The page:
Switzerland: Jenny Davis on the extraordinary life of Patricia Highsmith

Black Swan State Theatre Company’s latest production peeks through a window into the life of revered author Patricia Highsmith.

The notoriously cynical and isolated writer is perhaps best known for her works that were later translated into successful films such as Strangers On A Train, The Talented Mr Ripley and The Price of Salt which hit the silver screen as Carol in 2015.

Though her work was – and continues to be – widely celebrated, actor Jenny Davis tells OUTinPerth that Highsmith herself was an extraordinary character, who struggled with her sexuality, her gender and her relationships – leading to her final years in hermitude in Switzerland.

“I hadn’t been particularly interested in what I would describe as ‘crime novels’, but Patricia Highsmith would be horrified if you said she wrote crime novels because they’re much more than that. They’re deep psychological studies of flawed human beings, and that’s really why she was revered as being such an excellent writer,” Davis said of her study of Highsmith.

“I had read a couple of her short stories and I always admired them because she had such a beautiful style, such an effortless, flowing style, but they’re also very dark…”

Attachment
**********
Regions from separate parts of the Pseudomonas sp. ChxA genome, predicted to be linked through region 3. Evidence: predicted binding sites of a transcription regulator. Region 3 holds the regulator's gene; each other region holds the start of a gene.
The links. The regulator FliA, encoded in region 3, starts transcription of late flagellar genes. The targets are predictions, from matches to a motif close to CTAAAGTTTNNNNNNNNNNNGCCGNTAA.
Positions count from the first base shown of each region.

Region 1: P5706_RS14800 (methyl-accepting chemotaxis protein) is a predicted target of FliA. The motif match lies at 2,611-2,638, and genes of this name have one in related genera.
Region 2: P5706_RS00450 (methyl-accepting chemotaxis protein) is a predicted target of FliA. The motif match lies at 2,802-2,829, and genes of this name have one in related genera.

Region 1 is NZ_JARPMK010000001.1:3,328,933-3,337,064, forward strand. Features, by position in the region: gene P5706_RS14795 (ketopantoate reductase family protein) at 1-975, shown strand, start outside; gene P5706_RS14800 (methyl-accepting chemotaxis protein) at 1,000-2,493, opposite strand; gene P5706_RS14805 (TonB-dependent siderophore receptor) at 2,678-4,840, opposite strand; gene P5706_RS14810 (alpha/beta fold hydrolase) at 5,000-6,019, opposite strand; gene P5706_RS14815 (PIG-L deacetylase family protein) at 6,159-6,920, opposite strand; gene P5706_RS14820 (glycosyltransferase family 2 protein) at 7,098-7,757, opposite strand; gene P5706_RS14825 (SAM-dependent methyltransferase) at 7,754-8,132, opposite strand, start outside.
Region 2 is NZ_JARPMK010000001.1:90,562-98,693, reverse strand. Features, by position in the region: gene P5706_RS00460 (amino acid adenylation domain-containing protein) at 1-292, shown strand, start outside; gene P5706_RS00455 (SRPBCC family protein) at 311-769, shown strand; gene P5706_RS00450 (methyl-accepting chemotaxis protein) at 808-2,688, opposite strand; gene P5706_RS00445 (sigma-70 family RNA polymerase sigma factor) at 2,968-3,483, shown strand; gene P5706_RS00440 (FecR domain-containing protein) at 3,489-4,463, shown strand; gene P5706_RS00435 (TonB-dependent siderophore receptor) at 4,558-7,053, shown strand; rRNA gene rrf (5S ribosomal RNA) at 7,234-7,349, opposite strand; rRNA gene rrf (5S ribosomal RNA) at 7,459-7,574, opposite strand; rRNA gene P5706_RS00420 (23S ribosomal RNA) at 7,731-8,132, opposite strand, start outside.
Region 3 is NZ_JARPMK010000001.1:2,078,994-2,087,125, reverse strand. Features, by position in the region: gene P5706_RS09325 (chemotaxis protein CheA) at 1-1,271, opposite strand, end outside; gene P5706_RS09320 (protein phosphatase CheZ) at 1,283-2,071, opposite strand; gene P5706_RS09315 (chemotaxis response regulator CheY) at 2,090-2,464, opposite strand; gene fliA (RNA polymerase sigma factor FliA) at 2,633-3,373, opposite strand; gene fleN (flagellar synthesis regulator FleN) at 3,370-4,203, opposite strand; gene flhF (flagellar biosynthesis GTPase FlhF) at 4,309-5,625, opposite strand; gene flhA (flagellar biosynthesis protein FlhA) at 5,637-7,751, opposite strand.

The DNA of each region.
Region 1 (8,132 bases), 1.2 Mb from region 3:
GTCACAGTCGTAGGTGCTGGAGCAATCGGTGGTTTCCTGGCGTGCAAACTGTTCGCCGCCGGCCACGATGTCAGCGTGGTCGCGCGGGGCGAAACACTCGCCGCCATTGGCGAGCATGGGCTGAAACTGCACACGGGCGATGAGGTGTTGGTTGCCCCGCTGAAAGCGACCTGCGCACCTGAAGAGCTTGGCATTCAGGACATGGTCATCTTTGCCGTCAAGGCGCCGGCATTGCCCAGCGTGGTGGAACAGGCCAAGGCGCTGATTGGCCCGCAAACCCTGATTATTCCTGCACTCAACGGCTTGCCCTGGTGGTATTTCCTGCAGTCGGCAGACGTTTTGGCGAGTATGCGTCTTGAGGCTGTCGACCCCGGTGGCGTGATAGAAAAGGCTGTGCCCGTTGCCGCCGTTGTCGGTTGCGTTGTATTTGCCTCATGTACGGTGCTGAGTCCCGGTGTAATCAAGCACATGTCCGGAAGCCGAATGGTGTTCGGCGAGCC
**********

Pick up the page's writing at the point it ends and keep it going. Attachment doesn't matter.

Davis, who is by contrast full of light and warmth, says Highsmith’s relationship with her mother had a stranglehold on all other aspects of her life. One of the most striking examples would be her short story The Terrapin, which tells of a young boy violently murdering his own mother.

“That was a story she carried with her throughout her life; a very bitter story. She never let anything go. She described her relationship with her mother as the ‘great love of her life’ but it was a real love-hate relationship.

“She sees love as akin to being murdered, because no-one survives. Someone has got to die in a relationship. She had a lot of crazy mixed-up feelings about love and death, so she and her mother had this very strange symbiotic relationship where they just destroyed each other… apparently out of love. One assumes that really moulded her for the rest of her life.

“When she was interviewed she was very cultured and rational but underneath there was this seething rage and bitterness and resentment which feeds her work and makes her such an interesting character to play.”

Retrospectively, Highsmith was known to have had unsuccessful relationships with both men and women – being the first woman to pen a lesbian love story with a happy ending (though The Price Of Salt was originally written under her pseudonym, Claire Morgan.) Ssince Highsmith was born in 1921, Davis said she is not surprised Highsmith was not open about her attraction to other females.

“She grew up in a Calvinistic America where to be different was a sin, really. She was very confused about her sexuality and she tried to ‘normalise’ herself and have relationships with men – which never worked.